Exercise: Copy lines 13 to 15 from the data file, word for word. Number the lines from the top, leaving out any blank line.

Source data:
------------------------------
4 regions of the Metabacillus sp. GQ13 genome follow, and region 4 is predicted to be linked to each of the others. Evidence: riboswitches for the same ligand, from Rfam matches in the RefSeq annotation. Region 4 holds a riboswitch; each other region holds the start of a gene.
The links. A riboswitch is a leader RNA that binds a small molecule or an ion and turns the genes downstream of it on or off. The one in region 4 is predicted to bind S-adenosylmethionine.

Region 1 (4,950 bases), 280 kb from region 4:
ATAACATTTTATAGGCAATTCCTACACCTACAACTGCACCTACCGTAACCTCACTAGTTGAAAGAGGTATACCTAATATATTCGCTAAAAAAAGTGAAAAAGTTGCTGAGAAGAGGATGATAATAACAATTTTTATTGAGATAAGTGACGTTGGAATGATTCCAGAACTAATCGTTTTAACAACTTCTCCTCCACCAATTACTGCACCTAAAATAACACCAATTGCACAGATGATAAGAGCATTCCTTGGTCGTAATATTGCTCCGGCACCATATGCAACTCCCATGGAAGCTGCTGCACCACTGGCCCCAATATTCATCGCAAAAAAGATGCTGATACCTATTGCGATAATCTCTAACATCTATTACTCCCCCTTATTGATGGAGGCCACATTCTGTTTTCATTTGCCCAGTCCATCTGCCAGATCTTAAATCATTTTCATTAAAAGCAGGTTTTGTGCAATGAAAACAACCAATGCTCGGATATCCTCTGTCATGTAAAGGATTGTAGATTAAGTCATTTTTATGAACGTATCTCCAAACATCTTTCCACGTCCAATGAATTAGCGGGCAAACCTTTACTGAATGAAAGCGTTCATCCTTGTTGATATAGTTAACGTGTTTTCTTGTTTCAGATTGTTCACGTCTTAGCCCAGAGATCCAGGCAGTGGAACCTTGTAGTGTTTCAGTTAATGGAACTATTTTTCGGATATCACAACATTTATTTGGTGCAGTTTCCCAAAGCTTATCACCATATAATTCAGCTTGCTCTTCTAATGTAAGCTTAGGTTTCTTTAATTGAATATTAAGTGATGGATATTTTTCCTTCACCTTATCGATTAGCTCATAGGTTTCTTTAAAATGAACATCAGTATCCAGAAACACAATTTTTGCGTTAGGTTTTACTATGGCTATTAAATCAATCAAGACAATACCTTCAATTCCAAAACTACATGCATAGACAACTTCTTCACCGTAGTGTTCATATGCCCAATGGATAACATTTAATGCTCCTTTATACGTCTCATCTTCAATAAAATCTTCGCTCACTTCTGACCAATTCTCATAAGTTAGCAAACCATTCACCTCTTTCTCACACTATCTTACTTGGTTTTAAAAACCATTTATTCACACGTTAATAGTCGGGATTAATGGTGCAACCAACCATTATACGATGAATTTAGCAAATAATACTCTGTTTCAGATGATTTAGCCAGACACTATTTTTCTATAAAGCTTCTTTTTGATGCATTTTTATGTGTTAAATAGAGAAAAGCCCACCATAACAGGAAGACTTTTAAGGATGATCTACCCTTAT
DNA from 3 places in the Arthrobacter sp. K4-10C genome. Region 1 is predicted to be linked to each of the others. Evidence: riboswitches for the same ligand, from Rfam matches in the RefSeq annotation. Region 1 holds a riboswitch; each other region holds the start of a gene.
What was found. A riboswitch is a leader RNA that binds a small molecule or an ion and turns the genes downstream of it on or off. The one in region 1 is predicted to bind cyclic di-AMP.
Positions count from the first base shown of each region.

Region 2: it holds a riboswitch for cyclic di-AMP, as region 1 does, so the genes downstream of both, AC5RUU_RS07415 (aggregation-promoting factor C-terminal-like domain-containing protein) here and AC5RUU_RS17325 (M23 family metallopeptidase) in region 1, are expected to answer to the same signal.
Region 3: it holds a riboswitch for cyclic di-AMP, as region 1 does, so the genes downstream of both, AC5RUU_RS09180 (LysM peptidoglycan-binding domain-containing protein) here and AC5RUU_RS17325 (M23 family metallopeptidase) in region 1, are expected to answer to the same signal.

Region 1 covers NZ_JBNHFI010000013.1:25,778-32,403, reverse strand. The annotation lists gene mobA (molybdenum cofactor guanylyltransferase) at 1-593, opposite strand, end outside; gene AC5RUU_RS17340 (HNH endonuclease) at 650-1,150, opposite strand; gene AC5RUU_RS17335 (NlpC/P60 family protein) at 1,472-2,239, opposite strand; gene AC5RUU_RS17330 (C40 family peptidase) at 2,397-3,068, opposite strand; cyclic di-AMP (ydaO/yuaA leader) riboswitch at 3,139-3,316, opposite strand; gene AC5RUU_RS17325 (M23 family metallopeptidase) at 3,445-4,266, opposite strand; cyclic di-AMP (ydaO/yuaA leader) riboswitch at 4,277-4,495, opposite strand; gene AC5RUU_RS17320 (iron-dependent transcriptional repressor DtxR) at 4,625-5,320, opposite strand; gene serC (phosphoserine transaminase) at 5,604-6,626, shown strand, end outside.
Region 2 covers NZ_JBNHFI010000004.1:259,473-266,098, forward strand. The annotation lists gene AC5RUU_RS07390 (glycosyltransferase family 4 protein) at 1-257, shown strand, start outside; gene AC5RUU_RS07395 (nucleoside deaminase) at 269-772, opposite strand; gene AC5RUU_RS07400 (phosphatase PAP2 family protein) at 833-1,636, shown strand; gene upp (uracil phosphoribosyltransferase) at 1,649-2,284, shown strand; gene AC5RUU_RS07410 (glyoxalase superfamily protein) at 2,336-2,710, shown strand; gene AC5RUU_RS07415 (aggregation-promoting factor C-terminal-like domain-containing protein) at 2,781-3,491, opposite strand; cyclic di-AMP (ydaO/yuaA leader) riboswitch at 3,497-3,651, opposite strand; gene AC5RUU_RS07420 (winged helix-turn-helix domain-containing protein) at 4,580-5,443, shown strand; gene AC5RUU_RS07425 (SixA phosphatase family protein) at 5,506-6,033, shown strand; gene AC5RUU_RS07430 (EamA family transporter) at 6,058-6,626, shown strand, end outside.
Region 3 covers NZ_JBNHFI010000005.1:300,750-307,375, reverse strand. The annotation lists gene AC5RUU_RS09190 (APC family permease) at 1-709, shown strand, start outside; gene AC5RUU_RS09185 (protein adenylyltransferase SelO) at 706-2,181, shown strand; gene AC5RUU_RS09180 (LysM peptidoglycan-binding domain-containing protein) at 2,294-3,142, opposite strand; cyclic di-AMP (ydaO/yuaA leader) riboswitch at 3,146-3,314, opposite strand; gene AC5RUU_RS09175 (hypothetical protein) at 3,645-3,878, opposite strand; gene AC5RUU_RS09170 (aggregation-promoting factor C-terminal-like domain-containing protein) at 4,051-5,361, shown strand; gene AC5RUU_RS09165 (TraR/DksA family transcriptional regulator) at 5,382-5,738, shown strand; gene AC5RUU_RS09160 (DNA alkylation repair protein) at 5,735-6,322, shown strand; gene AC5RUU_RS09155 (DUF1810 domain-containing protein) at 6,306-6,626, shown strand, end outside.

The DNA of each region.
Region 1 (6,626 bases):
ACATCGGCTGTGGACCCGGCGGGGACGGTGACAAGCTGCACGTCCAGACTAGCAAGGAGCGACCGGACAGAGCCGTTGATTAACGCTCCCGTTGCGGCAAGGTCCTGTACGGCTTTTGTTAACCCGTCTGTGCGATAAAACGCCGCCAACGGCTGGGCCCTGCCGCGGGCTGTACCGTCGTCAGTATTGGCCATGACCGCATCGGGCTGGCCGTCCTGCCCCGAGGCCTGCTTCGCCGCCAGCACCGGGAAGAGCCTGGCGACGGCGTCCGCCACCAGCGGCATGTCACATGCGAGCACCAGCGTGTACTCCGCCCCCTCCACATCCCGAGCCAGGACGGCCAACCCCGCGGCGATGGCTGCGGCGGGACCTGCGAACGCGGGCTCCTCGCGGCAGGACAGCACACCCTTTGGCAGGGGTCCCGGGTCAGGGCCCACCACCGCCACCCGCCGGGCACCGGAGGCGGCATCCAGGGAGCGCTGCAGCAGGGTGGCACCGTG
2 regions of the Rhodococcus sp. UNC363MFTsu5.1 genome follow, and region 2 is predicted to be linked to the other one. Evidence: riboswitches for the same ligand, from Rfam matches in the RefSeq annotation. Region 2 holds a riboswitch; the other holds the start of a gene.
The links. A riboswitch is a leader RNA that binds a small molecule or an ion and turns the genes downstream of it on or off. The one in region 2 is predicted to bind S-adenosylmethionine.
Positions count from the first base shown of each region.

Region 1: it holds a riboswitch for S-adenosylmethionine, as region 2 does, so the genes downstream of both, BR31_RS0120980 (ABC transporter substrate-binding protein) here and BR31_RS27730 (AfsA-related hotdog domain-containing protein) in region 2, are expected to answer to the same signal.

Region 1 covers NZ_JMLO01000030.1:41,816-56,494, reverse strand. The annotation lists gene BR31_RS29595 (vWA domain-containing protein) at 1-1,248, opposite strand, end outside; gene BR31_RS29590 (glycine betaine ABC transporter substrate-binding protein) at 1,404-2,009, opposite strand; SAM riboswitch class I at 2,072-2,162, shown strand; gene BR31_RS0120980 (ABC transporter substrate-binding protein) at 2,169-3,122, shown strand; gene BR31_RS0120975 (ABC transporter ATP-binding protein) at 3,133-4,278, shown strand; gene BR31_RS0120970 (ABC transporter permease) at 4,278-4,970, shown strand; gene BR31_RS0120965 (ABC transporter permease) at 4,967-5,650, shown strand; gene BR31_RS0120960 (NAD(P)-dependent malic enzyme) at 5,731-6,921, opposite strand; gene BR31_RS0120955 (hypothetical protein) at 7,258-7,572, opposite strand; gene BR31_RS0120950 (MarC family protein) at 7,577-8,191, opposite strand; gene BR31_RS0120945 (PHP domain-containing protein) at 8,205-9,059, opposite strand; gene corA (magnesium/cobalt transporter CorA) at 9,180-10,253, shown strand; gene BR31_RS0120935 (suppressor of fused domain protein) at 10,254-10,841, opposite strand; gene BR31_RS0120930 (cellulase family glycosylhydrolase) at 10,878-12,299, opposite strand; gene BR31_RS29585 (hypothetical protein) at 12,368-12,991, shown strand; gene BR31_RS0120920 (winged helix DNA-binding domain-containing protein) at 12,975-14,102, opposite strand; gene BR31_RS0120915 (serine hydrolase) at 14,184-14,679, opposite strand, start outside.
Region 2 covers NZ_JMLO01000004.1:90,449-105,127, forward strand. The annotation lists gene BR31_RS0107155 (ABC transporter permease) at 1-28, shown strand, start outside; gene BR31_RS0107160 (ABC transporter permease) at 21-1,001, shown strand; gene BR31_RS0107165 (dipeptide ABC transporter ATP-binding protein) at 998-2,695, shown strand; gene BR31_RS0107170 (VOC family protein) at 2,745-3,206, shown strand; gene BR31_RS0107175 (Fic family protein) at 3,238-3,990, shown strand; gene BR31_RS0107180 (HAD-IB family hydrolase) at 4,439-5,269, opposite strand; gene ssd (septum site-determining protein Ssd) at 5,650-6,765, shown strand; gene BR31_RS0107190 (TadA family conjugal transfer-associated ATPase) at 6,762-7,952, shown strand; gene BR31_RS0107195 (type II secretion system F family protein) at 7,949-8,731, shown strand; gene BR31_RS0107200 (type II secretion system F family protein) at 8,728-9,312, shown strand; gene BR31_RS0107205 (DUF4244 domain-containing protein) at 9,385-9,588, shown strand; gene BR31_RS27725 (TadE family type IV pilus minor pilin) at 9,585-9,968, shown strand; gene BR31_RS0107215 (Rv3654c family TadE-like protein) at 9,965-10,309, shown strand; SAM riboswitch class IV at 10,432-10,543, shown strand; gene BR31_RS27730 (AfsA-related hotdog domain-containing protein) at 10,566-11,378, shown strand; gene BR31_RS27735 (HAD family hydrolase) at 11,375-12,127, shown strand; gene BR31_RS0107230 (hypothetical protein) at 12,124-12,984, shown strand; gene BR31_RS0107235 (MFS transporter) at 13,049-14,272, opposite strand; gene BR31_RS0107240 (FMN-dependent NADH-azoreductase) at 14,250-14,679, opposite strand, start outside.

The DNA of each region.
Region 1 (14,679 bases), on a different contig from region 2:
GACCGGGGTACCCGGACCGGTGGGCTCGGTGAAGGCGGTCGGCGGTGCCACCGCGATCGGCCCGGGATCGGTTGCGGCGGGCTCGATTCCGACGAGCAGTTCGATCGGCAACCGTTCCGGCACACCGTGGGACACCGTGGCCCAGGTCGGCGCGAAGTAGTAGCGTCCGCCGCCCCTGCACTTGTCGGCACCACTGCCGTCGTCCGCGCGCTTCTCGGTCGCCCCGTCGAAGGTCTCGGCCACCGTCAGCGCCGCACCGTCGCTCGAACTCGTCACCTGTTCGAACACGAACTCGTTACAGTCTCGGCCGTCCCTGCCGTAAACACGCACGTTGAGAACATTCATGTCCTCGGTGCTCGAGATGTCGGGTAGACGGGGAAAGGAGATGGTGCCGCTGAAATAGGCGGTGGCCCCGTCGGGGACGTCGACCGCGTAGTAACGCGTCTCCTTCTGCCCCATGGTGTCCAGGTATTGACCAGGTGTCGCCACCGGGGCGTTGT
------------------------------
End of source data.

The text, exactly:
The DNA of each region.
Region 1 (6,626 bases):
ACATCGGCTGTGGACCCGGCGGGGACGGTGACAAGCTGCACGTCCAGACTAGCAAGGAGCGACCGGACAGAGCCGTTGATTAACGCTCCCGTTGCGGCAAGGTCCTGTACGGCTTTTGTTAACCCGTCTGTGCGATAAAACGCCGCCAACGGCTGGGCCCTGCCGCGGGCTGTACCGTCGTCAGTATTGGCCATGACCGCATCGGGCTGGCCGTCCTGCCCCGAGGCCTGCTTCGCCGCCAGCACCGGGAAGAGCCTGGCGACGGCGTCCGCCACCAGCGGCATGTCACATGCGAGCACCAGCGTGTACTCCGCCCCCTCCACATCCCGAGCCAGGACGGCCAACCCCGCGGCGATGGCTGCGGCGGGACCTGCGAACGCGGGCTCCTCGCGGCAGGACAGCACACCCTTTGGCAGGGGTCCCGGGTCAGGGCCCACCACCGCCACCCGCCGGGCACCGGAGGCGGCATCCAGGGAGCGCTGCAGCAGGGTGGCACCGTG